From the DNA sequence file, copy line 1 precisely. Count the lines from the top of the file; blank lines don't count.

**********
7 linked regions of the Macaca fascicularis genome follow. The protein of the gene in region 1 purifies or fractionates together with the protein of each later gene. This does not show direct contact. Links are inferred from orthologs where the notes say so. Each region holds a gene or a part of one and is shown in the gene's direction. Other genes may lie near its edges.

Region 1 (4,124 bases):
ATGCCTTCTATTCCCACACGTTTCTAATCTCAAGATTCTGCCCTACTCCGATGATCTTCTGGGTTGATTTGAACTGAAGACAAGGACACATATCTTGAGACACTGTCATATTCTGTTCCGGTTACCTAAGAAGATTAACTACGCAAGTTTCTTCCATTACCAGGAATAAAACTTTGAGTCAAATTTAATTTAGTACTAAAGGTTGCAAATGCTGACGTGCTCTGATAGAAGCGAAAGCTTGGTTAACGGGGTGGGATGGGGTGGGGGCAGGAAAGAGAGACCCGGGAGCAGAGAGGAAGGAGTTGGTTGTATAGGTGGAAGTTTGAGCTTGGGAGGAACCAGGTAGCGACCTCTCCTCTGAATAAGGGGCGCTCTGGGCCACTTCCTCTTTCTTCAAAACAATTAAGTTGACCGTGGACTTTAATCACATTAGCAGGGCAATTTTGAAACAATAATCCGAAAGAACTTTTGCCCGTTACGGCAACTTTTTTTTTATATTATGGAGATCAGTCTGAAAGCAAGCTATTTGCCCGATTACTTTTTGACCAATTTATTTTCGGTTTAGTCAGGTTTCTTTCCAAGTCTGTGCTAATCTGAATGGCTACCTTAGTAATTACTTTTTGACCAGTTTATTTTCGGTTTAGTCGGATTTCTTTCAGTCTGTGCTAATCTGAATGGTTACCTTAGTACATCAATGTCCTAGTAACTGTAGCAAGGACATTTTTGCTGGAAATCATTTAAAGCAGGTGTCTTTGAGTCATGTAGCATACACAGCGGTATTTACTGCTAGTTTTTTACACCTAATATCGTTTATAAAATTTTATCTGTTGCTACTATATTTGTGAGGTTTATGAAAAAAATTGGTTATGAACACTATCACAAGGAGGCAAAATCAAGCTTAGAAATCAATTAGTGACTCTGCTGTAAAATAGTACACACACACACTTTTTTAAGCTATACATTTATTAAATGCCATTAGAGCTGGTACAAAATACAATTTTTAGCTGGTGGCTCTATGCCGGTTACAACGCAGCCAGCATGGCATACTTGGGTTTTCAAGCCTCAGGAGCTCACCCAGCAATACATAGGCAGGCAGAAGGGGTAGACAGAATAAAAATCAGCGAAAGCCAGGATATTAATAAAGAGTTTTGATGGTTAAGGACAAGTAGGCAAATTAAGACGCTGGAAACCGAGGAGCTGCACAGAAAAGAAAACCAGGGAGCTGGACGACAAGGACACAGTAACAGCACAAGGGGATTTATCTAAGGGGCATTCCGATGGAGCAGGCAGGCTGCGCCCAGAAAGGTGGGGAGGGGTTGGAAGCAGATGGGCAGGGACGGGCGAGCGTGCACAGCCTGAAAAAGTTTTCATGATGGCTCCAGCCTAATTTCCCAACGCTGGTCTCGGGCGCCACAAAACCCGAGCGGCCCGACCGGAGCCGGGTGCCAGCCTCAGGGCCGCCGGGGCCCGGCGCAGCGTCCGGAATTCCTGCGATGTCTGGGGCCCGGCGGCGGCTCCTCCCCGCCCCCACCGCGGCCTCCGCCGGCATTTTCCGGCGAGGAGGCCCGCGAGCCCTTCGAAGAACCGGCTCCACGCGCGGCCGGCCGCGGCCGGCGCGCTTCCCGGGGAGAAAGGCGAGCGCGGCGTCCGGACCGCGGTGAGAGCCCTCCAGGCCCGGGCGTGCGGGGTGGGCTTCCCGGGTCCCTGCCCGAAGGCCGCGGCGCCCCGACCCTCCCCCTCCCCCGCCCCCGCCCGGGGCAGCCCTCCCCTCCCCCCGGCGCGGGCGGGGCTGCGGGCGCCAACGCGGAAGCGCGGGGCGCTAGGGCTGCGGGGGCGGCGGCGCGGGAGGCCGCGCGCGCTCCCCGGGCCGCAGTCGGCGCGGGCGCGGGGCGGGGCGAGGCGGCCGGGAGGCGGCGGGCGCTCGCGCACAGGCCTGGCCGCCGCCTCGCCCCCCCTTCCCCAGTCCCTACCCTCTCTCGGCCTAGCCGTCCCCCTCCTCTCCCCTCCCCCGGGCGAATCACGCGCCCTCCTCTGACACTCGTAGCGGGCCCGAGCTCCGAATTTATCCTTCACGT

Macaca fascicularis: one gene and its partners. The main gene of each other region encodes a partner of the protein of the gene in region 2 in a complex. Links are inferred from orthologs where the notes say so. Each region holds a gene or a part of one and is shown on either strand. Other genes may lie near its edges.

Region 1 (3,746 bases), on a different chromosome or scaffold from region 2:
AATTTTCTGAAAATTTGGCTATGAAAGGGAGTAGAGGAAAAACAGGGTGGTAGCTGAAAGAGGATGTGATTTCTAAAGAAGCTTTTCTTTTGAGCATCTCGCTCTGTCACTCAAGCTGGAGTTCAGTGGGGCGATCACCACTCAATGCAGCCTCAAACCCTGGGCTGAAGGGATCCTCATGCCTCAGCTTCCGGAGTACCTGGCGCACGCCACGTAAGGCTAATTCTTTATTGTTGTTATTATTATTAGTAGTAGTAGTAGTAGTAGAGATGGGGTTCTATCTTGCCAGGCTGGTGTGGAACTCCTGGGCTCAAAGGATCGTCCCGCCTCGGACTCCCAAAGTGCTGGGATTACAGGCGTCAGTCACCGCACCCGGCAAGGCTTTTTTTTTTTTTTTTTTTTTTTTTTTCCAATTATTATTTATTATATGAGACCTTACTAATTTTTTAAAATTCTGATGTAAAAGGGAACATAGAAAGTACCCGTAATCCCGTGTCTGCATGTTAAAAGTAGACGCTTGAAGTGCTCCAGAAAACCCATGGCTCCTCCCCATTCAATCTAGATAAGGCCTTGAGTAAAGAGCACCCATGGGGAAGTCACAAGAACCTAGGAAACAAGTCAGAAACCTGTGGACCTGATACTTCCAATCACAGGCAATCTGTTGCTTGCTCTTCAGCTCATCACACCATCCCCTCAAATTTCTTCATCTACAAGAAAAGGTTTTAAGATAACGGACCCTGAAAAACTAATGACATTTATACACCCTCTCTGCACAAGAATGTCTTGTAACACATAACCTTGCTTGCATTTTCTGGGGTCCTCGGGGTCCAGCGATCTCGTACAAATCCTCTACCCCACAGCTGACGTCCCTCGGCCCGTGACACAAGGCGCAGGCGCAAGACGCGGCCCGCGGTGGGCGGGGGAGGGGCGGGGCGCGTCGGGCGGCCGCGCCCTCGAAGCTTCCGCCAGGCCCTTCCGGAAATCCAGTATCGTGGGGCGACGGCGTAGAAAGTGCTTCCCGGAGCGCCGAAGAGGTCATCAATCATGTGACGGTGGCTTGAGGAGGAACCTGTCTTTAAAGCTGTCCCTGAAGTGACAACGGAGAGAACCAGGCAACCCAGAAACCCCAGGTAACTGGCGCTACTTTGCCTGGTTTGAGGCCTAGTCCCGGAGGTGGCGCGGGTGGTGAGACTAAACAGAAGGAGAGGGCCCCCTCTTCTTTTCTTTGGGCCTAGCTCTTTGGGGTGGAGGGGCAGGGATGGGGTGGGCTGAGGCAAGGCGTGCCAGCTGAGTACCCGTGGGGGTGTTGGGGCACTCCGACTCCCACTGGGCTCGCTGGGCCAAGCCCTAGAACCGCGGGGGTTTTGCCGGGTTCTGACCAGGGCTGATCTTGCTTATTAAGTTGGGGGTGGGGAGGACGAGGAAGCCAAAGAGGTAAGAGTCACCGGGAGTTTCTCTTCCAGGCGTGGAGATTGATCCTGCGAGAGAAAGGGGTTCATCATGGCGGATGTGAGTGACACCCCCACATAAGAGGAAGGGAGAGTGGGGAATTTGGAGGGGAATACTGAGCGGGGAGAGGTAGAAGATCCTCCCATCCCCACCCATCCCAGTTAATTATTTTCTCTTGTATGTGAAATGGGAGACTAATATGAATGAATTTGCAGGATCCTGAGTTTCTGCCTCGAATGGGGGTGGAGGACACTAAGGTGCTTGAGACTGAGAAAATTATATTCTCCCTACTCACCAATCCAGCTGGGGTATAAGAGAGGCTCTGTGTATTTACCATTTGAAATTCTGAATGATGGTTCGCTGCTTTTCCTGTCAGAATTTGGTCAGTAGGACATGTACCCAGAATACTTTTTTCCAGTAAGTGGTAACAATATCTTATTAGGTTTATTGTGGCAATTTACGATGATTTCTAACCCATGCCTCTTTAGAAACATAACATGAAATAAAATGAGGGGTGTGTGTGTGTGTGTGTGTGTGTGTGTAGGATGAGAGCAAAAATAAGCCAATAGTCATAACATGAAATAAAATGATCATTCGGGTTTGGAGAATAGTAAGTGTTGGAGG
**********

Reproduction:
7 linked regions of the Macaca fascicularis genome follow. The protein of the gene in region 1 purifies or fractionates together with the protein of each later gene. This does not show direct contact. Links are inferred from orthologs where the notes say so. Each region holds a gene or a part of one and is shown in the gene's direction. Other genes may lie near its edges.